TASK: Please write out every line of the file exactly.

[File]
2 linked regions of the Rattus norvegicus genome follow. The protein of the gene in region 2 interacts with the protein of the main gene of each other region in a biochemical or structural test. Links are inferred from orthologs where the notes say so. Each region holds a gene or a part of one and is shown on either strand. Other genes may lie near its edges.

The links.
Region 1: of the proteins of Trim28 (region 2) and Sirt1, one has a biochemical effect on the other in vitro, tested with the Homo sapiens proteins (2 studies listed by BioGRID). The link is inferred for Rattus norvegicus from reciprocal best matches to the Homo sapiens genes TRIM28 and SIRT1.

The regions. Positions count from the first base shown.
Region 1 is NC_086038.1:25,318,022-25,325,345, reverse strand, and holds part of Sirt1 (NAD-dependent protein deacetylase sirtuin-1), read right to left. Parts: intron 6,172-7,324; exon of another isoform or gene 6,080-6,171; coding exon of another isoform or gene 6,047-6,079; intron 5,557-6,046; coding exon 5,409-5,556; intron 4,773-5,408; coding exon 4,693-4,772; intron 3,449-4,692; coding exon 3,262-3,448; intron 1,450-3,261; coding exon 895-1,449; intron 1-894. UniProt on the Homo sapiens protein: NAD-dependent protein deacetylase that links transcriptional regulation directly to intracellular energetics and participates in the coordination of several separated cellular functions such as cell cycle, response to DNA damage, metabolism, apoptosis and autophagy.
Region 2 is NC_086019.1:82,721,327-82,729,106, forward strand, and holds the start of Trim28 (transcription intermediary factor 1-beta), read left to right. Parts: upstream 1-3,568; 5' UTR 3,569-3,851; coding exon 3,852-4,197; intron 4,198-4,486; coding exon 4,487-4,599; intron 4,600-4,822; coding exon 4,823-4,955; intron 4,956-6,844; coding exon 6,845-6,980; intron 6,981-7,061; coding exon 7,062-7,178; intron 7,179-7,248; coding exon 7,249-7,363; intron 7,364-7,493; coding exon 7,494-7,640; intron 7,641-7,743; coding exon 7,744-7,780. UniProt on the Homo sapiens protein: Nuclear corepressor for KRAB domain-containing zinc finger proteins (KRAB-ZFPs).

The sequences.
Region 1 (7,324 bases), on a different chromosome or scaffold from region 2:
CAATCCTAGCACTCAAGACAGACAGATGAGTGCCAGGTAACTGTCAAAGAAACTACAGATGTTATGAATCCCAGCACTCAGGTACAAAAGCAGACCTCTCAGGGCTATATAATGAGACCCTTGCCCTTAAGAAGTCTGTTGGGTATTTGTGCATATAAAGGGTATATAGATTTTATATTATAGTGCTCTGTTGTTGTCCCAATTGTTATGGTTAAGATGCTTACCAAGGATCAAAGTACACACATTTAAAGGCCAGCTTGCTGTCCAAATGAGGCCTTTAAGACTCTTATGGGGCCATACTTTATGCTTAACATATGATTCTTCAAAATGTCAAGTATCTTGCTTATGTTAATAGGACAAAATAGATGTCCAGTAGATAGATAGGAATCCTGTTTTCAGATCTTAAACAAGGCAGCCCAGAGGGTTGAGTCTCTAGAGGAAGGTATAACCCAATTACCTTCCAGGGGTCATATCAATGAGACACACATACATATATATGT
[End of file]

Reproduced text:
2 linked regions of the Rattus norvegicus genome follow. The protein of the gene in region 2 interacts with the protein of the main gene of each other region in a biochemical or structural test. Links are inferred from orthologs where the notes say so. Each region holds a gene or a part of one and is shown on either strand. Other genes may lie near its edges.

The links.
Region 1: of the proteins of Trim28 (region 2) and Sirt1, one has a biochemical effect on the other in vitro, tested with the Homo sapiens proteins (2 studies listed by BioGRID). The link is inferred for Rattus norvegicus from reciprocal best matches to the Homo sapiens genes TRIM28 and SIRT1.

The regions. Positions count from the first base shown.
Region 1 is NC_086038.1:25,318,022-25,325,345, reverse strand, and holds part of Sirt1 (NAD-dependent protein deacetylase sirtuin-1), read right to left. Parts: intron 6,172-7,324; exon of another isoform or gene 6,080-6,171; coding exon of another isoform or gene 6,047-6,079; intron 5,557-6,046; coding exon 5,409-5,556; intron 4,773-5,408; coding exon 4,693-4,772; intron 3,449-4,692; coding exon 3,262-3,448; intron 1,450-3,261; coding exon 895-1,449; intron 1-894. UniProt on the Homo sapiens protein: NAD-dependent protein deacetylase that links transcriptional regulation directly to intracellular energetics and participates in the coordination of several separated cellular functions such as cell cycle, response to DNA damage, metabolism, apoptosis and autophagy.
Region 2 is NC_086019.1:82,721,327-82,729,106, forward strand, and holds the start of Trim28 (transcription intermediary factor 1-beta), read left to right. Parts: upstream 1-3,568; 5' UTR 3,569-3,851; coding exon 3,852-4,197; intron 4,198-4,486; coding exon 4,487-4,599; intron 4,600-4,822; coding exon 4,823-4,955; intron 4,956-6,844; coding exon 6,845-6,980; intron 6,981-7,061; coding exon 7,062-7,178; intron 7,179-7,248; coding exon 7,249-7,363; intron 7,364-7,493; coding exon 7,494-7,640; intron 7,641-7,743; coding exon 7,744-7,780. UniProt on the Homo sapiens protein: Nuclear corepressor for KRAB domain-containing zinc finger proteins (KRAB-ZFPs).

The sequences.
Region 1 (7,324 bases), on a different chromosome or scaffold from region 2:
CAATCCTAGCACTCAAGACAGACAGATGAGTGCCAGGTAACTGTCAAAGAAACTACAGATGTTATGAATCCCAGCACTCAGGTACAAAAGCAGACCTCTCAGGGCTATATAATGAGACCCTTGCCCTTAAGAAGTCTGTTGGGTATTTGTGCATATAAAGGGTATATAGATTTTATATTATAGTGCTCTGTTGTTGTCCCAATTGTTATGGTTAAGATGCTTACCAAGGATCAAAGTACACACATTTAAAGGCCAGCTTGCTGTCCAAATGAGGCCTTTAAGACTCTTATGGGGCCATACTTTATGCTTAACATATGATTCTTCAAAATGTCAAGTATCTTGCTTATGTTAATAGGACAAAATAGATGTCCAGTAGATAGATAGGAATCCTGTTTTCAGATCTTAAACAAGGCAGCCCAGAGGGTTGAGTCTCTAGAGGAAGGTATAACCCAATTACCTTCCAGGGGTCATATCAATGAGACACACATACATATATATGT